Tax reporting may be the last thing on your mind when planning a special fundraising event. But your not-for-profit should carefully track revenues and expenses and retain related documentation now to facilitate the reporting process later. Pay attention to the following issues.
What to Report
Tax reporting for an event may require different — and more — information than financial statement reporting does. If your organization adheres to Generally Accepted Accounting Principles (GAAP), you usually must report revenue and expenses related to special events on your financial statements as special event revenue. For tax purposes, though, your organization may be able to report some of the event ticket revenue as contributions. For example, if attendees pay more for a ticket to a dinner than the dinner’s fair market value (FMV), the excess would be a contribution.
Tax reporting can require more granular information, too. You report special event data on IRS Form 990, “Return of Organization Exempt from Income Tax.” If you’re reporting more than $15,000 in fundraising event gross income and contributions, you also need to complete Schedule G, “Supplemental Information Regarding Fundraising or Gaming Activities.”
Schedule G requires you to report amounts for cash prizes, noncash prizes, facilities rental, food and beverages, and entertainment. If your event includes gaming, you’ll have to answer a series of multi-part questions on Schedule G, too. In addition, you’ll need to allocate income and expenses between the gaming and fundraising event on Form 990.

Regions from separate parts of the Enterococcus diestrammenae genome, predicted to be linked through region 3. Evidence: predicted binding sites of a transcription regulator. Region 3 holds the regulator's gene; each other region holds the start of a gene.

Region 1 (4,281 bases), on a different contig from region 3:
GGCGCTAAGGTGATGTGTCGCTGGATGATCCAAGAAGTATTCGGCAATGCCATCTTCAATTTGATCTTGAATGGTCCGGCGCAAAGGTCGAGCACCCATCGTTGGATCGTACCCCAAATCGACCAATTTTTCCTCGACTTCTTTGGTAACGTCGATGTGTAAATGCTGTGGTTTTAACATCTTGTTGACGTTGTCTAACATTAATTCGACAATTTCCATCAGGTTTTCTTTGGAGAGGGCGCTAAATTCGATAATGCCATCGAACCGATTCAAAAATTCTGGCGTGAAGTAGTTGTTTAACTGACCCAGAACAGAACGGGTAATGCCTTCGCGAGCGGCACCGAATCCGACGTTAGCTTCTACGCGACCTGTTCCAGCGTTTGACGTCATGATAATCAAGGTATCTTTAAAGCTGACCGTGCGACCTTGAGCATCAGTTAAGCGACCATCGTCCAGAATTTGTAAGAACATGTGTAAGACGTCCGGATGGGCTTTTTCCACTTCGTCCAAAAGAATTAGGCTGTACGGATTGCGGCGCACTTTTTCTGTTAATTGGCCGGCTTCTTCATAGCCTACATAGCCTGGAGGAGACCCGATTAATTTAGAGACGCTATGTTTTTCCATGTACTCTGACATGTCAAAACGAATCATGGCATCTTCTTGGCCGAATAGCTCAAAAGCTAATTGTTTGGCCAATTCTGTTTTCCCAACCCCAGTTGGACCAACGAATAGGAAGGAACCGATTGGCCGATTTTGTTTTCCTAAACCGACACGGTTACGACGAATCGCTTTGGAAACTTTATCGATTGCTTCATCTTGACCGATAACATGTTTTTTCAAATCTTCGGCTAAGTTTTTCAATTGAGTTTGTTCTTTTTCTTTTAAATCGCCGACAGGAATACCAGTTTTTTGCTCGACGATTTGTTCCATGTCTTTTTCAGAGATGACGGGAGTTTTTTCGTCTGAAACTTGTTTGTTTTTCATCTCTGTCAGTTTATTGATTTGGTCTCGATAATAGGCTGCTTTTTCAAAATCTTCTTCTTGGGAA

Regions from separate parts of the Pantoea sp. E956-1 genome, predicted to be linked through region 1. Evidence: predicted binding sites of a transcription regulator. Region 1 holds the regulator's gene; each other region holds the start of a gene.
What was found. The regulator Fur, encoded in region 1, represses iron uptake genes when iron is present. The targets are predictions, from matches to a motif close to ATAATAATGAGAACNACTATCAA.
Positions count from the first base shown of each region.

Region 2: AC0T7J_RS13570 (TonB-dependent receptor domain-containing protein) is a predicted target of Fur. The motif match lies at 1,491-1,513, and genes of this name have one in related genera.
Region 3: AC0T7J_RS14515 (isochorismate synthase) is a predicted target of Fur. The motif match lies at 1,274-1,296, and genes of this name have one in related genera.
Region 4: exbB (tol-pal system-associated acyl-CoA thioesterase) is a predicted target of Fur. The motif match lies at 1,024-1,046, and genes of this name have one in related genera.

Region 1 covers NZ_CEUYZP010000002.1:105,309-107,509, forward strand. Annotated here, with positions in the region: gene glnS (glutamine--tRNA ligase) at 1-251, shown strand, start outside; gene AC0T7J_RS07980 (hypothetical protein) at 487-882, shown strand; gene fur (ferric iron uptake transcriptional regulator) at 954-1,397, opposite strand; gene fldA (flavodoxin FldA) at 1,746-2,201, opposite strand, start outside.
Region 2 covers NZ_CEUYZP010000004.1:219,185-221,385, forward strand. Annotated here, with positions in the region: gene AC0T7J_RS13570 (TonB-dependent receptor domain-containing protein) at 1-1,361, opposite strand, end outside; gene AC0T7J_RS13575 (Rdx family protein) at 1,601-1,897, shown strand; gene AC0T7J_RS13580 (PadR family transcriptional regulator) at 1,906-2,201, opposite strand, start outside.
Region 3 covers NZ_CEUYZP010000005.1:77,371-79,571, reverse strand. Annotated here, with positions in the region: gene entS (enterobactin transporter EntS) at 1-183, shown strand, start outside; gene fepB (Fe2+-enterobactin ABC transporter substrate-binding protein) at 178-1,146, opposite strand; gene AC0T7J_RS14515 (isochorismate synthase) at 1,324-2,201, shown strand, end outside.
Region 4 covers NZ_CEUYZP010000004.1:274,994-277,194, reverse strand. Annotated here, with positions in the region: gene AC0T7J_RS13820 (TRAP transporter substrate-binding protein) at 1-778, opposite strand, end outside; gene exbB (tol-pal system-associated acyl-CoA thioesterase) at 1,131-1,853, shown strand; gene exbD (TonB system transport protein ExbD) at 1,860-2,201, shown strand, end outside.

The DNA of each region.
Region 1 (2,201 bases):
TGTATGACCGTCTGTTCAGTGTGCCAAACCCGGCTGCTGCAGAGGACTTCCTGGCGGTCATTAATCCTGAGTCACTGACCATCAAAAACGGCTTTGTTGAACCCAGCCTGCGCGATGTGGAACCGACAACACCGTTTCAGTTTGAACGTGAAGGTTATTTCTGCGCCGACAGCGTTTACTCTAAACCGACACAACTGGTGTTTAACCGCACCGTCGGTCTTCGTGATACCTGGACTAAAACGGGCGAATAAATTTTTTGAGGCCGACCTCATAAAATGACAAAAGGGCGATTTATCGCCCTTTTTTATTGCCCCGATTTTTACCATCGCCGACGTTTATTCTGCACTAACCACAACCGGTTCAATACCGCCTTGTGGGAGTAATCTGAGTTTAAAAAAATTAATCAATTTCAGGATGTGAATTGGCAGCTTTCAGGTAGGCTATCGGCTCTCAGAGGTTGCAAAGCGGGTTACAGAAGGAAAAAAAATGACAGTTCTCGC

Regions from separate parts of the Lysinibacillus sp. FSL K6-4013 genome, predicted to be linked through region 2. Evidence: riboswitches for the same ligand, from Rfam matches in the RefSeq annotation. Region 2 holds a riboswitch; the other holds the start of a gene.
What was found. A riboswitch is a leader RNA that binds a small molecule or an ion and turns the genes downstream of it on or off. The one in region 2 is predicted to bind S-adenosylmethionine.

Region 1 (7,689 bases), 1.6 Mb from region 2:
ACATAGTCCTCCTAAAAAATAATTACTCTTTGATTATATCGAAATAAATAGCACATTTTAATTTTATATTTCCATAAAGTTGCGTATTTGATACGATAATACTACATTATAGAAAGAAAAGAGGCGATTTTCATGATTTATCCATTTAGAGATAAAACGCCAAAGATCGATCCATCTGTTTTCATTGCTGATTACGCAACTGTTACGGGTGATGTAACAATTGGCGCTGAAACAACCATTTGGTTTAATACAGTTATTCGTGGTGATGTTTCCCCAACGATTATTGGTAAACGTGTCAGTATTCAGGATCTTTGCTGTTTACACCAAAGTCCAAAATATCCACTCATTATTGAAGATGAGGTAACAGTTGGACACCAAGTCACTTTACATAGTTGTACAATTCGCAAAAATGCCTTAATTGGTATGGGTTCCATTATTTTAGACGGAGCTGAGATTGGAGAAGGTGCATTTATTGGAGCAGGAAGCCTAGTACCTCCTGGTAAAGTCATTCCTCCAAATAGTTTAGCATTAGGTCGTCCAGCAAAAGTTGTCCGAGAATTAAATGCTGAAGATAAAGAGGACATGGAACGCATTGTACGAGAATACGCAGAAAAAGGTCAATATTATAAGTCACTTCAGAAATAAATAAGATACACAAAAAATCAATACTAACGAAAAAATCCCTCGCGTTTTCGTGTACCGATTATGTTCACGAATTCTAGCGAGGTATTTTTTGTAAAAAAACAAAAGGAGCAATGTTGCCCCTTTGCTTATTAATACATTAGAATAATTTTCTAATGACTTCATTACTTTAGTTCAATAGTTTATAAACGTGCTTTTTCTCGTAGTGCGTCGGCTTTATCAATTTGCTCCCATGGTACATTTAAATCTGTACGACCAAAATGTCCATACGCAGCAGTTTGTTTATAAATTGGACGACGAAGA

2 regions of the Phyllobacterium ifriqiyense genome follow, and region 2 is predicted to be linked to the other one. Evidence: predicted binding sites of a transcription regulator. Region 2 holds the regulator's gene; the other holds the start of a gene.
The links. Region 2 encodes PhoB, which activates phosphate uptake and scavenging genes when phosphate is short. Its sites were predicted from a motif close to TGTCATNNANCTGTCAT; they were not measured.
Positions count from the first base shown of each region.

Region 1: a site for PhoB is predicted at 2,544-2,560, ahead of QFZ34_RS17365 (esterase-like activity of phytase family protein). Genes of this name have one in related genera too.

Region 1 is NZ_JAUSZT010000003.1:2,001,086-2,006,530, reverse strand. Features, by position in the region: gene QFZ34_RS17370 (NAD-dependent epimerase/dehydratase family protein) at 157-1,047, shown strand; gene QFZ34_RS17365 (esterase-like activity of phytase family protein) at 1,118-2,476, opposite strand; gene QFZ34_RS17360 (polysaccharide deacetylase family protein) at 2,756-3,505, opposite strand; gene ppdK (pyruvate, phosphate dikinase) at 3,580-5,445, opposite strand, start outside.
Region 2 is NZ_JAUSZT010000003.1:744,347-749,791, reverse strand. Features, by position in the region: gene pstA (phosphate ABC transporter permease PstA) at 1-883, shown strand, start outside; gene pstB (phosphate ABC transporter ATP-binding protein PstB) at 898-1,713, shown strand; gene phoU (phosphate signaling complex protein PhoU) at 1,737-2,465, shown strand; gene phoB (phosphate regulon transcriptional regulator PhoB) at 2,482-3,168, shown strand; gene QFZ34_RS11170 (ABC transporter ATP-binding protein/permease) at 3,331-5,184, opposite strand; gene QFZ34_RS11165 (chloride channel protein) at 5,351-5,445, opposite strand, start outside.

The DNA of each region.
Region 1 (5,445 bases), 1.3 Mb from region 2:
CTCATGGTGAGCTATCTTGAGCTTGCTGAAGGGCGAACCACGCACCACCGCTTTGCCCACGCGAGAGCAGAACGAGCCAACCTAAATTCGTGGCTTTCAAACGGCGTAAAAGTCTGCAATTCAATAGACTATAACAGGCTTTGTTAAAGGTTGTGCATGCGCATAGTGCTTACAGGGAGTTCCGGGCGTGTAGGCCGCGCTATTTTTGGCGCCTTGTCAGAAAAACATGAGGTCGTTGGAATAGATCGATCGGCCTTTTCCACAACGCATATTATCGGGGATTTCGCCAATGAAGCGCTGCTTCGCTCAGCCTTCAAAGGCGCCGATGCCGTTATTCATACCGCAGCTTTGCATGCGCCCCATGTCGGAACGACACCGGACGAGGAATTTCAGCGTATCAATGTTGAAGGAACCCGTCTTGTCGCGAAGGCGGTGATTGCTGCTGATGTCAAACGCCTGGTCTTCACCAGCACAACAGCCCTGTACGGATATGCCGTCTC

How to Handle Donations and Donors
Not-for-profits often rely on donated services or facilities, as well as the work of volunteers. Although GAAP generally requires not-for-profits to record such in-kind contributions and sometimes the value of volunteer time, the IRS doesn’t include them in contributions or expenses. Goods donated for an event, on the other hand, are reported as contribution revenue and, when used, as expenses.
Be sure to provide donors with information about the tax benefits they receive from participating in a special event. They might not be aware that their deductible contributions are reduced by the FMV of the benefit they receive. It’s generally up to you to report the value donors receive in a written statement, reminding them to deduct only the excess of their payment over the FMV. Specifically, you must provide the disclosure for payments of more than $75. Note that it’s the initial payment amount that triggers the obligation — not the amount of the deductible portion. Failure to make the disclosure can result in a penalty of $10 per contribution, up to $5,000 per fundraising event.
Even if it’s not legally required, you should routinely provide special event participants with a statement of the benefits they receive. You’ll make it easier for them at tax time, which could result in the kind of goodwill that leads to future support.
When to Start Organizing
Although it may seem like more work, planning for tax reporting while you’re still in the early stages of your event preparation will pay dividends later. If you need help collecting data or complying with IRS rules, contact us.